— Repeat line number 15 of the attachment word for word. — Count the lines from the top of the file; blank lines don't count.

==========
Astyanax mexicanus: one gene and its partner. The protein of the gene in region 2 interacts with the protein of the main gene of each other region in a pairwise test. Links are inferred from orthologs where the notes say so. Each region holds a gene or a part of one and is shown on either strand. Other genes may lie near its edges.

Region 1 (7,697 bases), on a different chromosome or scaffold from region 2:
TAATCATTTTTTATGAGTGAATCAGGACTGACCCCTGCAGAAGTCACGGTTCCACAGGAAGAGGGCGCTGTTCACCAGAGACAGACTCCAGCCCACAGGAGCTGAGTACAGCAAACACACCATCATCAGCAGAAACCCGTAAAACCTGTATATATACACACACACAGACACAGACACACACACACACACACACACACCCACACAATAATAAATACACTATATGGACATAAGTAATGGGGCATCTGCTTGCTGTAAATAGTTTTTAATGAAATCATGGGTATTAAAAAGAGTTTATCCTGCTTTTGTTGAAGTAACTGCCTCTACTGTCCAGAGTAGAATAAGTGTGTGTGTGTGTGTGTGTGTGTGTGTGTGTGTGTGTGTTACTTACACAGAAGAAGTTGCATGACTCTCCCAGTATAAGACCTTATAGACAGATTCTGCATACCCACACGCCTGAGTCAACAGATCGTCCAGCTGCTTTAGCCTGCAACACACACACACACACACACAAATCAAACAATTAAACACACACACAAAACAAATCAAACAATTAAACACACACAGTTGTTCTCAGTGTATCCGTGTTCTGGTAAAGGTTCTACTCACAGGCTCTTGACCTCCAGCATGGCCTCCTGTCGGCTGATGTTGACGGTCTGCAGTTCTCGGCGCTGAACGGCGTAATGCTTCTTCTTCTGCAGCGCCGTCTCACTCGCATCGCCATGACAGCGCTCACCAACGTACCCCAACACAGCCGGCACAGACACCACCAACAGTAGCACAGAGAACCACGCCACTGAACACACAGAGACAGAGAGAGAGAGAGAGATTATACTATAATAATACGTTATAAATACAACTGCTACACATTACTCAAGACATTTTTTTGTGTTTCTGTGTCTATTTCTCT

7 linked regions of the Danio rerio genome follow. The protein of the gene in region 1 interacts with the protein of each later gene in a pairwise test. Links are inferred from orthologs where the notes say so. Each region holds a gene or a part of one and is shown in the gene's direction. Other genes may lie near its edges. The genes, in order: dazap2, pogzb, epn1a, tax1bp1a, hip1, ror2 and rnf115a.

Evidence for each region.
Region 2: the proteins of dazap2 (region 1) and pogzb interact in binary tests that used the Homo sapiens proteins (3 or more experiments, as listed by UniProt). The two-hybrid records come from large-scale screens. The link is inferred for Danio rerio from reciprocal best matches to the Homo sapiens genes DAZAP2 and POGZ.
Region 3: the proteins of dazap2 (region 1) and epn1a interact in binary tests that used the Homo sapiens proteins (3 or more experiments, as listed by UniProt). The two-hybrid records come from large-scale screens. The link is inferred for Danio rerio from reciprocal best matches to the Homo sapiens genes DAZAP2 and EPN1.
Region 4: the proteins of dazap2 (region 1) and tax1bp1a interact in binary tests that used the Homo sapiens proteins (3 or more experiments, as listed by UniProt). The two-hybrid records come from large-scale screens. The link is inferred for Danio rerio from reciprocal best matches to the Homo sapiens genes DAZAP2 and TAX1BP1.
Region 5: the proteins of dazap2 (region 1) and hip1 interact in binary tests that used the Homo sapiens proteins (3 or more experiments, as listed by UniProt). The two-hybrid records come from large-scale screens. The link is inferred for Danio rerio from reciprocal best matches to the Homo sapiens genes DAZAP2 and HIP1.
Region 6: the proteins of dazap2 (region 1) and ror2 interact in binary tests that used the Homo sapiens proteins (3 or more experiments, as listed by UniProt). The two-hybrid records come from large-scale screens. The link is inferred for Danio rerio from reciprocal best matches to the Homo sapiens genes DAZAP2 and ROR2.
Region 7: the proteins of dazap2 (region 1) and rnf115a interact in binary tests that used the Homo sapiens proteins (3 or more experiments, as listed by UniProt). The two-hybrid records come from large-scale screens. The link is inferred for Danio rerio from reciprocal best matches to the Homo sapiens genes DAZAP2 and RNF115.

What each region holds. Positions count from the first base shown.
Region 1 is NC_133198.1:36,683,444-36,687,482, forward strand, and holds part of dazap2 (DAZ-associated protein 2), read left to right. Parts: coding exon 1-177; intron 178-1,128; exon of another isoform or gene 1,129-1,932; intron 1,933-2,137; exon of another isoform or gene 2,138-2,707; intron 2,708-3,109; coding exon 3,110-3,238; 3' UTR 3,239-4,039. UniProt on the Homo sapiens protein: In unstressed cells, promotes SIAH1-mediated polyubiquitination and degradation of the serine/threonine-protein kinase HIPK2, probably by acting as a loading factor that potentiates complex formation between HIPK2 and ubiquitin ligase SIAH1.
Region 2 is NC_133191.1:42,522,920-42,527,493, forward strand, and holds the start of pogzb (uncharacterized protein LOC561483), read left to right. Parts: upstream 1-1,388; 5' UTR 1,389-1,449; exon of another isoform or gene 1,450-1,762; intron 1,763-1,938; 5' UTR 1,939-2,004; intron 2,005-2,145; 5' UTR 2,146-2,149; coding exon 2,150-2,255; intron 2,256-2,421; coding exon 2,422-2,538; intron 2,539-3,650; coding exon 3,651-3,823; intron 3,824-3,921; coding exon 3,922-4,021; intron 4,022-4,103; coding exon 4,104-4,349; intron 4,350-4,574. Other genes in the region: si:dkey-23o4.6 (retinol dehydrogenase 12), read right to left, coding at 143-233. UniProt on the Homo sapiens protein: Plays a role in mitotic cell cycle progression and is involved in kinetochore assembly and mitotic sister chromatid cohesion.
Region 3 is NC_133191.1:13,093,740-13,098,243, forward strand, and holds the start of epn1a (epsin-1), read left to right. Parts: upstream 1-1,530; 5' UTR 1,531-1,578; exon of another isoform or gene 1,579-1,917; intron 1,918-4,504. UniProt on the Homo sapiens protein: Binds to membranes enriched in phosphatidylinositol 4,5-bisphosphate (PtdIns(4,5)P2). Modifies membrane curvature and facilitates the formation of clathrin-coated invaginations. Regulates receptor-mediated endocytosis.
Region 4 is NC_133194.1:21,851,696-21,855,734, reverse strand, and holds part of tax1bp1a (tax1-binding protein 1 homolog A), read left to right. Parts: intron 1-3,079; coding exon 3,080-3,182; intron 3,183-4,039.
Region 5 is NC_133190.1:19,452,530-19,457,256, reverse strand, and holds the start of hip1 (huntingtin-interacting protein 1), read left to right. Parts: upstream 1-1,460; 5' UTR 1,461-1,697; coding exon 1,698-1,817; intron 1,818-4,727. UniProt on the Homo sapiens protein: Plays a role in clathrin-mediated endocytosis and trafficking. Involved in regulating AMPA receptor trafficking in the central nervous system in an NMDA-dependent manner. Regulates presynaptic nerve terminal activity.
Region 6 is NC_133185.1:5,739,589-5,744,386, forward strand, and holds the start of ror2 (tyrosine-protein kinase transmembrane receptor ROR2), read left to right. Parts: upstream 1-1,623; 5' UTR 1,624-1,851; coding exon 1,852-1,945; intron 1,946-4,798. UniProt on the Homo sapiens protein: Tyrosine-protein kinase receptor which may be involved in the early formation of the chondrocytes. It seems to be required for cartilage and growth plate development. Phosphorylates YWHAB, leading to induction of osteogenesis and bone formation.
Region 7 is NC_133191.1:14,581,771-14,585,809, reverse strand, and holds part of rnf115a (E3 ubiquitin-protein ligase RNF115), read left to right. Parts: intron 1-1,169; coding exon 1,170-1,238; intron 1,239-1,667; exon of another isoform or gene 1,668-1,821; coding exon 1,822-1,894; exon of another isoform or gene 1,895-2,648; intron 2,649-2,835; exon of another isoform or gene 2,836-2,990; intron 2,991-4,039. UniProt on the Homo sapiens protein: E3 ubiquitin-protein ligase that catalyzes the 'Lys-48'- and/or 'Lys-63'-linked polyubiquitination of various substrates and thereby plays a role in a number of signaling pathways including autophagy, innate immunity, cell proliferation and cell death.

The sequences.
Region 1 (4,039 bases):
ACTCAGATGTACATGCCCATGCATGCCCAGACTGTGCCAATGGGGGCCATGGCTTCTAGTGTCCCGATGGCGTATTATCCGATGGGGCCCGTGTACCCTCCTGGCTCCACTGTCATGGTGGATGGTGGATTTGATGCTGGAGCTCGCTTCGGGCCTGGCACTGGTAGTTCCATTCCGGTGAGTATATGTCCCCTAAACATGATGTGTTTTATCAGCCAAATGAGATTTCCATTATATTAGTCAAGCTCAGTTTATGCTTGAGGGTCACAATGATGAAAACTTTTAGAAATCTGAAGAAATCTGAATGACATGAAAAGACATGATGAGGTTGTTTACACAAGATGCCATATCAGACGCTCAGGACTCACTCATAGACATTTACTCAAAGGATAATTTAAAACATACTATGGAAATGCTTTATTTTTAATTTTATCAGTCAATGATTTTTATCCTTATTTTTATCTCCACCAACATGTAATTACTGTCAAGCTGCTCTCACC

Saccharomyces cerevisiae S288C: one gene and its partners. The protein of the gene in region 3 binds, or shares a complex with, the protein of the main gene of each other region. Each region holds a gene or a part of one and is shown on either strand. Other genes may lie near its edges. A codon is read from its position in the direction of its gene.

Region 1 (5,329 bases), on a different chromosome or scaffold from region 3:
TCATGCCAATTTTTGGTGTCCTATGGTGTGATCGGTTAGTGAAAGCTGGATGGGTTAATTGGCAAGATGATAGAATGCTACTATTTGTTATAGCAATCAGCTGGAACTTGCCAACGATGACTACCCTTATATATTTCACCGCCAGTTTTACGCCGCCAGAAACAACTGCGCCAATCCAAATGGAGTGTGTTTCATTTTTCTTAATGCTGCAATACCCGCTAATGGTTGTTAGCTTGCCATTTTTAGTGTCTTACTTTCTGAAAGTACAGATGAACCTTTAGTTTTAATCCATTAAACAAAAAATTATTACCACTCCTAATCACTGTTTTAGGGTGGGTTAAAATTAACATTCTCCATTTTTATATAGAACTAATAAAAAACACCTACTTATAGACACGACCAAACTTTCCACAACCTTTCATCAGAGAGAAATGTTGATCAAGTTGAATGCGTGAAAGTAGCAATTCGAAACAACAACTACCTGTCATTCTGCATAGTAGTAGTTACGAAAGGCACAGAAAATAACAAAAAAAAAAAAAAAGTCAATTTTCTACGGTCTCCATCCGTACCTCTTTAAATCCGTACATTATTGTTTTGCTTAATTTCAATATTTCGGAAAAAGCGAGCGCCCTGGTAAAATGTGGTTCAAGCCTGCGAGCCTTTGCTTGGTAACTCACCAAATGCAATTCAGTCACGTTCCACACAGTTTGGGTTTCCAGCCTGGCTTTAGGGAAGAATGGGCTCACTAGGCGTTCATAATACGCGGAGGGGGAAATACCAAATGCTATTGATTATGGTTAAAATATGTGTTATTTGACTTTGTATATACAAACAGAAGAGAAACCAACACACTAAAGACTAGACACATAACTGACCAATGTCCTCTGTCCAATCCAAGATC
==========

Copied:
Region 3 is NC_133191.1:13,093,740-13,098,243, forward strand, and holds the start of epn1a (epsin-1), read left to right. Parts: upstream 1-1,530; 5' UTR 1,531-1,578; exon of another isoform or gene 1,579-1,917; intron 1,918-4,504. UniProt on the Homo sapiens protein: Binds to membranes enriched in phosphatidylinositol 4,5-bisphosphate (PtdIns(4,5)P2). Modifies membrane curvature and facilitates the formation of clathrin-coated invaginations. Regulates receptor-mediated endocytosis.